National Safety Month: The Surprising Ways Fatigue and Impairment Affect Employees On the Job

The economy is surging, and American workers are more productive than ever. In this environment, it’s important employers do everything they can to avoid worker fatigue.

Accidents can be averted when staff members are attentive, focused and completely engaged while on the job. To ensure that employees are working at full capacity and steer clear of fatigue-related accidents, it is crucial for companies to support good sleep hygiene, as insufficient sleep is the top driver of fatigue. When employees aren’t getting enough sleep, it lowers alertness, decreases the ability focus, impairs cognitive function and inhibits motor skills, leading to a much higher risk of workplace accidents.

When employers combat fatigue with high-quality regular sleep, businesses reap the benefits of an engaged, alert workforce, and lower risk of accidents.

The Intoxicating Effects of Fatigue

A study carried out by researchers at Penn State University suggested people who stay awake for longer than 15 hours tend to experience a worsening of mental and physical abilities. In another study, those awake more than 15 hours were found to have an effects on their body similar to a blood alcohol level of 0.04.

Furthermore, the longer the waking period, the greater the negative effect on mental and physical abilities. Because employers do not want staff members to come into work intoxicated and given the results of these studies, it is essential that employers strive to avoid fatigue in their workforce, and the subsequent injuries that can occur.

It’s critical to note employees doing shift work are the most likely to stay awake beyond 15 hours as a result of the fact that late-night and overnight shifts greatly affect circadian rhythms. In addition to negative physical and mental health problems, shift workers are much more susceptible to falling asleep at work.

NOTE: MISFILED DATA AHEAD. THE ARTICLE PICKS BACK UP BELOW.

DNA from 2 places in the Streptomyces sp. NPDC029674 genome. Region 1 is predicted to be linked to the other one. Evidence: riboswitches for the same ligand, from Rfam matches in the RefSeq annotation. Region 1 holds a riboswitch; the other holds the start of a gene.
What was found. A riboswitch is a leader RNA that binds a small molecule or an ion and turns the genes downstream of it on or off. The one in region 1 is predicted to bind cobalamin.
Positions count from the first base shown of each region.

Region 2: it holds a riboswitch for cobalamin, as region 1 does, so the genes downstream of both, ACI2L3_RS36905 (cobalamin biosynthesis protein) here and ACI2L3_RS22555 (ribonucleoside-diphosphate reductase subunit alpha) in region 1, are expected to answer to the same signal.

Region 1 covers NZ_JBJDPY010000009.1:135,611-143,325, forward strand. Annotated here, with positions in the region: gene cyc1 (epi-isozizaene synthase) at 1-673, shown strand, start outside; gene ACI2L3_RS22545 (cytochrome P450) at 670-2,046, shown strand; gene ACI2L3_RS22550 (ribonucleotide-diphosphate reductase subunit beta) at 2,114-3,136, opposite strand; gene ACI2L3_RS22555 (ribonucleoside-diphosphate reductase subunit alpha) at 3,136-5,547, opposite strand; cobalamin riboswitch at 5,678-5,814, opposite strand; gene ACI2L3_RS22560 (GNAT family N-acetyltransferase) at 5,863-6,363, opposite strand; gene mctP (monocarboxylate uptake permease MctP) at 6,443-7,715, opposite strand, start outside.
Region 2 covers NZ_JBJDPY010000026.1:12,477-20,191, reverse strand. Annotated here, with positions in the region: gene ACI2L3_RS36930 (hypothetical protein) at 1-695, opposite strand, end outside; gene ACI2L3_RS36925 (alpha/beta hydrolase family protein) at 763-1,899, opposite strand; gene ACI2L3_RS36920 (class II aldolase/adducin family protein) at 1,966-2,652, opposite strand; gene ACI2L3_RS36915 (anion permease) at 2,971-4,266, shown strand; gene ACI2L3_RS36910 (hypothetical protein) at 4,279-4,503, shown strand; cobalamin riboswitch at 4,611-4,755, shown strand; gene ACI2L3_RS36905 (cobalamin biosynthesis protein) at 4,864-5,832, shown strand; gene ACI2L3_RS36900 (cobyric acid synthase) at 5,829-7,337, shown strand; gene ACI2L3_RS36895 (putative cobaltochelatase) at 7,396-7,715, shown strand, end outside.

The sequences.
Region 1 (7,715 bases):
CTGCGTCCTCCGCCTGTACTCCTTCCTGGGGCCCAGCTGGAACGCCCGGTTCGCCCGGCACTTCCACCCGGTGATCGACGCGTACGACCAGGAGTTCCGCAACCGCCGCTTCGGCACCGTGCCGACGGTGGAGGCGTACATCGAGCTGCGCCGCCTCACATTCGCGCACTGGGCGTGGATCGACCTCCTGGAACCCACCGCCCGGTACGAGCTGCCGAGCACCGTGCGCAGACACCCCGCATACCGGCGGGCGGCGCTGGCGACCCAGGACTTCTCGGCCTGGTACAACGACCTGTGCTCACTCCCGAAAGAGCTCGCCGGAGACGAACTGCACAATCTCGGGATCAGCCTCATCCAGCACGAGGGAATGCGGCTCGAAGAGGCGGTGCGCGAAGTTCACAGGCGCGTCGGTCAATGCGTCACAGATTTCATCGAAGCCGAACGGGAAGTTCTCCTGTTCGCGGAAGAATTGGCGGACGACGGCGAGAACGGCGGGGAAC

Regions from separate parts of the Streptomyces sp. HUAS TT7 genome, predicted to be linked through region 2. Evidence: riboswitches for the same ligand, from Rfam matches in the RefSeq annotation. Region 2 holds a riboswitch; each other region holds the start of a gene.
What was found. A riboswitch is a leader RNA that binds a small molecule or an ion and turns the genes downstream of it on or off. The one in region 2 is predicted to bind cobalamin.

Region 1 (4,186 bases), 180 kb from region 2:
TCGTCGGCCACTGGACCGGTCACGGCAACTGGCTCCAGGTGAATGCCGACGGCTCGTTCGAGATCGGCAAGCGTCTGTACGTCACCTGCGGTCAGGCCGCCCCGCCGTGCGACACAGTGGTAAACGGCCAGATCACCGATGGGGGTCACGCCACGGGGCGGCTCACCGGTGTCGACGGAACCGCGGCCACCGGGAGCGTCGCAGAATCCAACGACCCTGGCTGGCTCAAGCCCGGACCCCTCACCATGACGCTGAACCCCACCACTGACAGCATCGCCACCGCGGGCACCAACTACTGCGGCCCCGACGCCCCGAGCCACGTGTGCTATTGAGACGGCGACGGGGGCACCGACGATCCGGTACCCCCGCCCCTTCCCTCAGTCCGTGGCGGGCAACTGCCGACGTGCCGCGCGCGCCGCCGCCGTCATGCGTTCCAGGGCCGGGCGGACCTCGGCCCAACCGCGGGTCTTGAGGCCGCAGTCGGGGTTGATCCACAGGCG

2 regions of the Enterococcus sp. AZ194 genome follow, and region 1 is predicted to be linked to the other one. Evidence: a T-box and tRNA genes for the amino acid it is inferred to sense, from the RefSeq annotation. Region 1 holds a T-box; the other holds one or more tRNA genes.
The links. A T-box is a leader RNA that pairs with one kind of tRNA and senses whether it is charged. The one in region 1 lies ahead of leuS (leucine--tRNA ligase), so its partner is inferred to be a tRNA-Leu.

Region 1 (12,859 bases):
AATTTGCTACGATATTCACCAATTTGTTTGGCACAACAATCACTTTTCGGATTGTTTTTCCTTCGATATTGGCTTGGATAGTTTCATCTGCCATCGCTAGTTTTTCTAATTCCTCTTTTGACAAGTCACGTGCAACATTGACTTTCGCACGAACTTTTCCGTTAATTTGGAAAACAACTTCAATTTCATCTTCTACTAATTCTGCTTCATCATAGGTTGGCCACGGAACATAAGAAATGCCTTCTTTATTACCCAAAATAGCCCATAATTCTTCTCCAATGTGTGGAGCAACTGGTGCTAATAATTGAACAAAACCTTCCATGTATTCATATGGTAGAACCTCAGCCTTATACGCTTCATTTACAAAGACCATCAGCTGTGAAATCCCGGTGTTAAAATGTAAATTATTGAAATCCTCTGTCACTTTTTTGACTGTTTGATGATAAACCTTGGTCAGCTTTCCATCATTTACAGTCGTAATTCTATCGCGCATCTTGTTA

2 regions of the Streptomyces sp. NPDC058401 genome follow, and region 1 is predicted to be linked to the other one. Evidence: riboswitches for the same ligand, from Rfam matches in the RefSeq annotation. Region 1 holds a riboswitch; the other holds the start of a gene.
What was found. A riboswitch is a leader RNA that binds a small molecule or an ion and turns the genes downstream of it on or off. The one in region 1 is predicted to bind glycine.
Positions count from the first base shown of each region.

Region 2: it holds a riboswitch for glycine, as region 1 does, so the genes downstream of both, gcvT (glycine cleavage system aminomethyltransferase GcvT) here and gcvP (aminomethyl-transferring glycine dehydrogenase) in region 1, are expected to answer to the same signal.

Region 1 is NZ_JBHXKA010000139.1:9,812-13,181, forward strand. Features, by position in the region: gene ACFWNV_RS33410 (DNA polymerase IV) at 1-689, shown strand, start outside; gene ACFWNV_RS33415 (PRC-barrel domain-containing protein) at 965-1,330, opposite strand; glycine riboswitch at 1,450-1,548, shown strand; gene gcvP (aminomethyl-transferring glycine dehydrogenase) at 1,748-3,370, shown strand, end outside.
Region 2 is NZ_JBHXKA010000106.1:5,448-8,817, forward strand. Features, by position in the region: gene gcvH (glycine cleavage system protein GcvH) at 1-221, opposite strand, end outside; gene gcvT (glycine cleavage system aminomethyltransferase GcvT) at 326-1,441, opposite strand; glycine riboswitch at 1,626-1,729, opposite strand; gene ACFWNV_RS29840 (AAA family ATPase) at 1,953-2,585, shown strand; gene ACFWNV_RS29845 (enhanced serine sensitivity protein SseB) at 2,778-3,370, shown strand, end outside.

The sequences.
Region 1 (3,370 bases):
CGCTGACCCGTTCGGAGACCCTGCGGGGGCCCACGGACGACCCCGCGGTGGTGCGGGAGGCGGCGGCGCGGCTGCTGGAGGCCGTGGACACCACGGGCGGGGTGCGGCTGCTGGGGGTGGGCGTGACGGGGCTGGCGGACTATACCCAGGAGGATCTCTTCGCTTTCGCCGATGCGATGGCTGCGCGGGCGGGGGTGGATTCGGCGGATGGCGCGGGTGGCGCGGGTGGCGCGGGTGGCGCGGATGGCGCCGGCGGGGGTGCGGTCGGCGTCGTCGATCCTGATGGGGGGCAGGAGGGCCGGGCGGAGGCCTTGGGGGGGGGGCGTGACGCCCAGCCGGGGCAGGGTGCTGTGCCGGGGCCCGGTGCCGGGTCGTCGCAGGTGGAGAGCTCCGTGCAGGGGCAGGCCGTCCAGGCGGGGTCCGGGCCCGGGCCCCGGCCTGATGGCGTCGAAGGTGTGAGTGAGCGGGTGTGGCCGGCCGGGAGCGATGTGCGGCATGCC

Fatigue and Accidents

Fatigue-related accidents are a serious issue, as staff members struggling with fatigue are almost three times more prone to be involved in a workplace accident. According to data from the Occupational Safety and Health Administration (OSHA), fatigue plays a role in a significant amount of workplace accidents each year. Although human error can’t be totally eliminated from the workplace, it can be decreased by minimizing fatigue and supporting good sleep habits.

What to Do

Service and production goals are much harder to reach if employees regularly become sick or injured due to fatigue, and thankfully companies aren’t helpless when it comes to stopping employee fatigue.

Your company ought to ensure employees adequate time to recuperate between shifts. Giving employees some flexibility in picking their shifts can allow them do what works for their particular sleep needs.

Supporting good sleep habits as a part of your company’s culture can help to prevent fatigue. Avoid rewarding employees for working too long and too hard. Provide tips, facts and training on good sleep hygiene.

Let NSC Be Your Partner in Safety!

At NSC, we fully support the safety programs and culture of our clients. If your company is currently in need of a supportive talent acquisition partner, please contact us today.

 

 

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